Bringing maternal mental health resources directly to doctors and their patients

SAN FRANCISCO (March 2019) – Real-time professional mental health support is now available to help women affected by postpartum depression at Dignity Health in an effort to ease access and address stigma.

The health care ministry is piloting a provider-to-provider psychiatric telephone consultation service, enabling providers to speak in real-time with perinatal psychiatrists for coaching on diagnosis, management, and pharmacology. This service is funded through the support of donors, at no cost to providers, medical groups, patients, or payers.

“We know that most pregnant and postpartum women, even when they are struggling with debilitating depression or anxiety, will not seek direct help from a mental health professional,” says Miriam Schultz, MD, a perinatal psychiatrist who provides support to providers with the diagnosis, treatment planning, and medication management of pregnant and postpartum women through this pilot.

Dr. Schultz providing a consultation.Dr. Miriam Schultz providing a consultation call with a Dignity Health provider on the management of a patient's maternal mental health needs.

According to Dr. Schultz there are multiple reasons for women not seeking help from a professional mental health provider—one is perceived stigma associated with mental health problems, and another is difficulty accessing care. 

“We also know that without treatment, these struggles can have devastating effects on women and their families,” says Dr. Schultz. “This pilot program is designed to help meet women who are struggling where they are, by empowering and educating OB/GYNs, nurse-midwives, and family practice doctors they can intervene, support, and start to treat illnesses such as depression and anxiety as soon as they are detected. The direct effect? Better-supported moms means more stable, healthy families.”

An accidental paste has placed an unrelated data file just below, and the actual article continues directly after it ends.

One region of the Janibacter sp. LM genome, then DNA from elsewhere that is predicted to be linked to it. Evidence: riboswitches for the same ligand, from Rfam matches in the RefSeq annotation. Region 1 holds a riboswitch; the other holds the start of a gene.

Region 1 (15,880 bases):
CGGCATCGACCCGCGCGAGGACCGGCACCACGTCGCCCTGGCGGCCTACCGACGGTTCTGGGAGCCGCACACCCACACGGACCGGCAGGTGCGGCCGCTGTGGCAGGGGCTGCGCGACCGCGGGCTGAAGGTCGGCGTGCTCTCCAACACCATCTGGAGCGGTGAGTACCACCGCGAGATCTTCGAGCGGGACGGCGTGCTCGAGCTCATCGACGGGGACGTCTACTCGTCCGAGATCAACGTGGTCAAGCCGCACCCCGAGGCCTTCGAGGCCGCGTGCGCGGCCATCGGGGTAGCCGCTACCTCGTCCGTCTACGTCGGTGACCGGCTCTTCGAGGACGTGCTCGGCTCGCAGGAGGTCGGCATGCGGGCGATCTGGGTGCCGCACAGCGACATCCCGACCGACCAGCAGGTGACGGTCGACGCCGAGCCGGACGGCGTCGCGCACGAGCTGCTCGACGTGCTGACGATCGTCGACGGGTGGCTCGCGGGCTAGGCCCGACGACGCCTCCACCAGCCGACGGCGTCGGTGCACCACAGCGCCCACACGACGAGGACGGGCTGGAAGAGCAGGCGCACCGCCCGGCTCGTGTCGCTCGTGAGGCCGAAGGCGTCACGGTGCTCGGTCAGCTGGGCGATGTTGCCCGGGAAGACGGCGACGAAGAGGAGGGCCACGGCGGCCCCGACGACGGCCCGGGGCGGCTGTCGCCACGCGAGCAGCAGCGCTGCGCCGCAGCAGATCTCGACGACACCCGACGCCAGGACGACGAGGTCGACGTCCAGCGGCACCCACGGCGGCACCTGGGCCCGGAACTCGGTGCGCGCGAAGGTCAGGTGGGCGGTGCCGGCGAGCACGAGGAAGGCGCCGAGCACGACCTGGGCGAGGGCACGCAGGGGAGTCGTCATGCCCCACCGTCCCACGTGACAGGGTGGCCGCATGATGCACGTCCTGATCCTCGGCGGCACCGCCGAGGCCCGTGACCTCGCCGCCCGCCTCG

The Perinatal Psychiatry Consultation Service is now offered to all perinatal providers in California—obstetric, pediatric, primary care, and psychiatric providers—with questions about how to address the mental health concerns of pregnant or postpartum women. 

In the United States 900,000 women experience postpartum anxiety or depression every year. Yet, only 50,000 receive professional help. At Dignity Health, we are working to change that. 

In 2016, Dignity Health Foundation selected maternal mental health as a priority system-wide patient care initiative. Our vision is to:

  • Make mental health education and screening a routine part of prenatal, postpartum, and well-child check-ups.
  • Support OB/GYN and family practice providers’ capacity to serve as the home base for maternal mental health treatment.
  • Lessen stigma and improve access to care.

To learn more, please contact Barbara Sheehy, manager of Dignity Health’s Maternal Mental Health Project.